"Improving Our Lot" - Planned Holistic Grazing, for starters..

Blaithin

Member
Location
Alberta, Canada

Blaithin

Member
Location
Alberta, Canada
She's such a menace, we may have weaned her off milk a year ago, but there's no weaning our Horse off ATTENTION

Always quite impressed by how adapted they are to rough tucker, the others will be at the gate waiting, where the Herefords will still be eating.
That's because they're only capable of two thoughts.

I'm hungry. Must eat everything in sight.

and

I give up. I want to die.

Cross your fingers she never moves on to the second one.
 

Karliboy

Member
Location
West Yorkshire
Had a couple dry windy days so took a chance and got stock into a couple of meadows for a little bit it’s bloody soft under foot still though
D9B23571-7CED-4EDD-B65C-6E032C4B143D.jpeg
53C9B532-DE48-4A3D-B310-A30825D7E439.jpeg
FCF128D0-D7FE-40C7-82EE-37FC72EDF7FC.jpeg

This is the main problem with my land being so steep we get lots of this when it’s anything more than damp
7FF106DB-1E85-4219-82B1-FEC0C82964A9.jpeg

I will probably end up with the roller out at some point when it dry up a lot as these hoof marks can’t half hold water for a long time which never helps improving things as grass never grows in them.
What do others do with such issues if they have them?
 

tinsheet

Member
Location
west somerset
Had a couple dry windy days so took a chance and got stock into a couple of meadows for a little bit it’s bloody soft under foot still thoughView attachment 837333View attachment 837329View attachment 837331
This is the main problem with my land being so steep we get lots of this when it’s anything more than damp View attachment 837332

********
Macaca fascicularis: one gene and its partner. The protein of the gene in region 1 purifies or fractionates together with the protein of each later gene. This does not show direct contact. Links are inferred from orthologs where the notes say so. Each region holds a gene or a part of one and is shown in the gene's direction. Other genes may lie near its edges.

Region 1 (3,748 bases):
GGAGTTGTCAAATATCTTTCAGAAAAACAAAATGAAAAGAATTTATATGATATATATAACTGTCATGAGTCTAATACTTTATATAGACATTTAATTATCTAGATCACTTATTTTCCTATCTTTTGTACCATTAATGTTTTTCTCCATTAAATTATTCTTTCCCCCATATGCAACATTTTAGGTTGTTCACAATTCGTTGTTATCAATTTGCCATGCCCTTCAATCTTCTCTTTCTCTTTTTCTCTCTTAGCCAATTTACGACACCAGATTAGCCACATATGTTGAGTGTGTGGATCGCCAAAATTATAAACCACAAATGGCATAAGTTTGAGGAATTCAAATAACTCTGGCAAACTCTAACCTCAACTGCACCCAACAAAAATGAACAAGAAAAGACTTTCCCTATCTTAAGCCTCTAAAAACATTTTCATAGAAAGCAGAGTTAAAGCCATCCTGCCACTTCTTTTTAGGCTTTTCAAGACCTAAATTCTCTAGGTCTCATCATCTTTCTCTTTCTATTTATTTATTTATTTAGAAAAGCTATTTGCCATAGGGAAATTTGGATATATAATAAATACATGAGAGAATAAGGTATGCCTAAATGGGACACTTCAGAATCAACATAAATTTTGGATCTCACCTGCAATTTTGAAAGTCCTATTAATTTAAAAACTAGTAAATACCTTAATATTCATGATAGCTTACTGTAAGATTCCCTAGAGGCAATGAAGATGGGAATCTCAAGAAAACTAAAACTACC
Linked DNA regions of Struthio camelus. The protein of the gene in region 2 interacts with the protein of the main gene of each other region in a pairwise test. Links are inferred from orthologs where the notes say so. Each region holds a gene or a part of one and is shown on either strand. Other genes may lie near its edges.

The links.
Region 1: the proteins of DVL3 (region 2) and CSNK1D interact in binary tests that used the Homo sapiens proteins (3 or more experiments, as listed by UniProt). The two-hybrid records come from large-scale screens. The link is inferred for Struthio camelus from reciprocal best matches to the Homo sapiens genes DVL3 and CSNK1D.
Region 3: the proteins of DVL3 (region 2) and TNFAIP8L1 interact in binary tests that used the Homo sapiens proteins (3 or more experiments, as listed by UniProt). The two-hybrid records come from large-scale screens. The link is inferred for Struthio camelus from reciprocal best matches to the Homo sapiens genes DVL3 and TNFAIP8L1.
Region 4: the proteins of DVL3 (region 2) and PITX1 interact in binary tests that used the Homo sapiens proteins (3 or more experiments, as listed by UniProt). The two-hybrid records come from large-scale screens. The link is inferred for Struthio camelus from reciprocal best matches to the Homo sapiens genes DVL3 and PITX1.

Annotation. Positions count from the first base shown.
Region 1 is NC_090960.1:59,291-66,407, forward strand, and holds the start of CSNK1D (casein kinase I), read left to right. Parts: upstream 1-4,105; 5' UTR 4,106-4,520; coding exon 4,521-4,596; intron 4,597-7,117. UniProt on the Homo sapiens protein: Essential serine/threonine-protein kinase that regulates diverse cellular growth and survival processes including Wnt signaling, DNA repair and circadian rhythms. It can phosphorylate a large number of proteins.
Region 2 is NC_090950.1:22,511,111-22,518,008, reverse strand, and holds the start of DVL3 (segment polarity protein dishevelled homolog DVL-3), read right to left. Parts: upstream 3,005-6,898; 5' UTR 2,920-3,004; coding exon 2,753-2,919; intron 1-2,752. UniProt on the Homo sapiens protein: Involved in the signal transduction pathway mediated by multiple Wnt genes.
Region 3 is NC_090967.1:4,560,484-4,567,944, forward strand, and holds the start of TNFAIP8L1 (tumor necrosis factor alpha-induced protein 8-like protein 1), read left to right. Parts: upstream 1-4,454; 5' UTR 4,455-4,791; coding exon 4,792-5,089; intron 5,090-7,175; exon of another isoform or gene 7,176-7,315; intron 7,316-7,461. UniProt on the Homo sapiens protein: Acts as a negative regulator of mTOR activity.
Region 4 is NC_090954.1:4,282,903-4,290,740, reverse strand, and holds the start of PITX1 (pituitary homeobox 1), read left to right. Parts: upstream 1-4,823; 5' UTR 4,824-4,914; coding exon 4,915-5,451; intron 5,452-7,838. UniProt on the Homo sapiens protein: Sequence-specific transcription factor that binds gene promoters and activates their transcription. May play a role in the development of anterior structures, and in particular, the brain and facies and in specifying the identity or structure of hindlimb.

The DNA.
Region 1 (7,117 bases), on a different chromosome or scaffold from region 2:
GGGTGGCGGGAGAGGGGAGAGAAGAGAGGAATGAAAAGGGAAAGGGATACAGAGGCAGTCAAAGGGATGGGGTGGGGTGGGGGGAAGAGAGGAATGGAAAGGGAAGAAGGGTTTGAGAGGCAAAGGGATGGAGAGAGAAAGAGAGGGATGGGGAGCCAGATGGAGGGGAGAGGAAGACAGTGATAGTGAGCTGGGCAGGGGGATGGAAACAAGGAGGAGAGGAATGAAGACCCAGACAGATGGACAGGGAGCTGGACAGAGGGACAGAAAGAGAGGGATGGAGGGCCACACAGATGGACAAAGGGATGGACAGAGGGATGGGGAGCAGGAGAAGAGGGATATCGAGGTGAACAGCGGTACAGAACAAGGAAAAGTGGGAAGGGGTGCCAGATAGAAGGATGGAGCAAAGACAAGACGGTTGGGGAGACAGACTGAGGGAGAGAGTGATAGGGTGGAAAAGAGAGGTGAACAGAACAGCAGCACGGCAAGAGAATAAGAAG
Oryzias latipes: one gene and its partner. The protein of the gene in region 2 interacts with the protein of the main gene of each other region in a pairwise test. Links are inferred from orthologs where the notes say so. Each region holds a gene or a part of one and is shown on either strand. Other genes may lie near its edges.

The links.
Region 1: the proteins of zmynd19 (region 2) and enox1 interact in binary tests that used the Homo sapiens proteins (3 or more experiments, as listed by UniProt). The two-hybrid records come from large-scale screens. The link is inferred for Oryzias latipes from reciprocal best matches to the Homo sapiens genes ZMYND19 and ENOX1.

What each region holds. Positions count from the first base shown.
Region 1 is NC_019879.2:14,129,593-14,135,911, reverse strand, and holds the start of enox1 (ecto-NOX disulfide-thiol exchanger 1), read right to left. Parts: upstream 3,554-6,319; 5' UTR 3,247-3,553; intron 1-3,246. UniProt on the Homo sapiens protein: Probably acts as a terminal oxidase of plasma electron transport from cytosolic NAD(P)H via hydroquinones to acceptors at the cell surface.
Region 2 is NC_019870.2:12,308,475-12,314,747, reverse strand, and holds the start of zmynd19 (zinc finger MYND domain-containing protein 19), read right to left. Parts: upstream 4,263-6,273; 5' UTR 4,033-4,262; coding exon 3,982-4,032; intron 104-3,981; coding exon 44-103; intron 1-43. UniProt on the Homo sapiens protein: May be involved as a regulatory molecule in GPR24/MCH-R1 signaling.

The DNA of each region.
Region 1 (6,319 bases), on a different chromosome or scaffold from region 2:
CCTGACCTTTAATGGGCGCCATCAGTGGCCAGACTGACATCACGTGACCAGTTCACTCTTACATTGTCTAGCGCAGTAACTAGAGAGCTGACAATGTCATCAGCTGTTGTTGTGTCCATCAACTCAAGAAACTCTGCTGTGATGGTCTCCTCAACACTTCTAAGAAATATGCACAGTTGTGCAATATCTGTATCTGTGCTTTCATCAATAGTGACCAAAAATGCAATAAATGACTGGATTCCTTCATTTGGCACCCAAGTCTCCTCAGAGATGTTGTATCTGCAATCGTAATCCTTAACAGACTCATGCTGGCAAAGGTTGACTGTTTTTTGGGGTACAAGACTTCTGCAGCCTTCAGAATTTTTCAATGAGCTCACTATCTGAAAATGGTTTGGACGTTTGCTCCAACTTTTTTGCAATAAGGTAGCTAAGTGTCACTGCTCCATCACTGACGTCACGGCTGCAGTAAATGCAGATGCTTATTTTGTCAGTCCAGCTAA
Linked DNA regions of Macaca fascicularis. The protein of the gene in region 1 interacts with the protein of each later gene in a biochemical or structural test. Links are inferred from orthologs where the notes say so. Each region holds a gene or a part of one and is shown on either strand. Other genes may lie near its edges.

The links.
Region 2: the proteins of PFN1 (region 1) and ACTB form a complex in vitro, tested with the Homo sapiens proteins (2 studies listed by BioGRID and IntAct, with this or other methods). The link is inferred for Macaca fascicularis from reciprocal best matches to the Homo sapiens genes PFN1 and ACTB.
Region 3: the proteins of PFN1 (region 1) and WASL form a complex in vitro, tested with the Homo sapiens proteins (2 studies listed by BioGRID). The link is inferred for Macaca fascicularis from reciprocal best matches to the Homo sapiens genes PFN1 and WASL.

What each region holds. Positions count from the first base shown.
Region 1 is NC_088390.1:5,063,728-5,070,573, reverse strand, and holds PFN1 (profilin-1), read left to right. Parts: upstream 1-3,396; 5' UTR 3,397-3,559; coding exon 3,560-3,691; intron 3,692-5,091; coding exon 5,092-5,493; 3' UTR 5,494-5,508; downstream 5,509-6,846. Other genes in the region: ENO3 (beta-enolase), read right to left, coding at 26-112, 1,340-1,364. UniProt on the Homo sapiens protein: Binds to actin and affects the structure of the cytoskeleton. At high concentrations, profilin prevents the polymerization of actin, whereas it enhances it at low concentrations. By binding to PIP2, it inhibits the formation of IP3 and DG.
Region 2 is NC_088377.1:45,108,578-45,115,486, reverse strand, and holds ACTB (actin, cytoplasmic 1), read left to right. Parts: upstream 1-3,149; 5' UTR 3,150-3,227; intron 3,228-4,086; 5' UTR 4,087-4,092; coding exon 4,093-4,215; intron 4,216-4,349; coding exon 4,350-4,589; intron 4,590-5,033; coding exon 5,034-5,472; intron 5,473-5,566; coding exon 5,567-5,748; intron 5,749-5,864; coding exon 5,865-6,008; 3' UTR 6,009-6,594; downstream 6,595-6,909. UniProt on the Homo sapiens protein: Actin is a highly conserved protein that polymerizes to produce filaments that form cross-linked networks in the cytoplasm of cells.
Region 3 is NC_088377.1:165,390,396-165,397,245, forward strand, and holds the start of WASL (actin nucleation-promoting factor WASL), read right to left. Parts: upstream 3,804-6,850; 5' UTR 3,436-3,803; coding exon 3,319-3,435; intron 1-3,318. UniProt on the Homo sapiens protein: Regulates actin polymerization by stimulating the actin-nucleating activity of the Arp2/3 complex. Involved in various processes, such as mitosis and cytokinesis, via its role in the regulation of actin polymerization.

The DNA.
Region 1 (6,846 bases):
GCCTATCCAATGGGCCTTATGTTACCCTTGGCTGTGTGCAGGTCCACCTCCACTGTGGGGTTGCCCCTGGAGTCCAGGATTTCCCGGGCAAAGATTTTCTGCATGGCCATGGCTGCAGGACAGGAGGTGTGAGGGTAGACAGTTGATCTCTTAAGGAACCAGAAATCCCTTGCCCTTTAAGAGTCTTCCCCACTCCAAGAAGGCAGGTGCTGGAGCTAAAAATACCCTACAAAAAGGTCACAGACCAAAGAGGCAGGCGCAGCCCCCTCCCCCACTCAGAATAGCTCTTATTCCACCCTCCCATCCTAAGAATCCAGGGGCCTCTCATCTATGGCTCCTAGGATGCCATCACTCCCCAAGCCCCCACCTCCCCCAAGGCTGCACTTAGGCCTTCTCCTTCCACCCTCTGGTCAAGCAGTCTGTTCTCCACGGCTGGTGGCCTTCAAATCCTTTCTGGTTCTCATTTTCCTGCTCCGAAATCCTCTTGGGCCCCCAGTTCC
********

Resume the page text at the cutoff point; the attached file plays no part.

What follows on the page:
I will probably end up with the roller out at some point when it dry up a lot as these hoof marks can’t half hold water for a long time which never helps improving things as grass never grows in them.
What do others do with such issues if they have them?
Similar here with the foot marks, sheep do a great job of levelling!
 
I make a feature of them, those big holes are effectively funnels to trap water that would otherwise end up in a river, funnels it into the subsoil so it can leave any sediment, and the water comes out the springs instead - clean

Also if it does get dry dry, and you have low covers by default, then again those funnels will help out, because they'll be where the soil cracks apart from and those cracks will let the rain in.

That's why I go out in the middle of the night and put my cattle on the hillsides when It's teeming down, I don't want to increase the water-holding and depth of soil on the flatter areas nearly as much as I do on the slopes - this is how you increase the effectiveness all the other stuff you do to improve soil depth, resilience, and your water cycle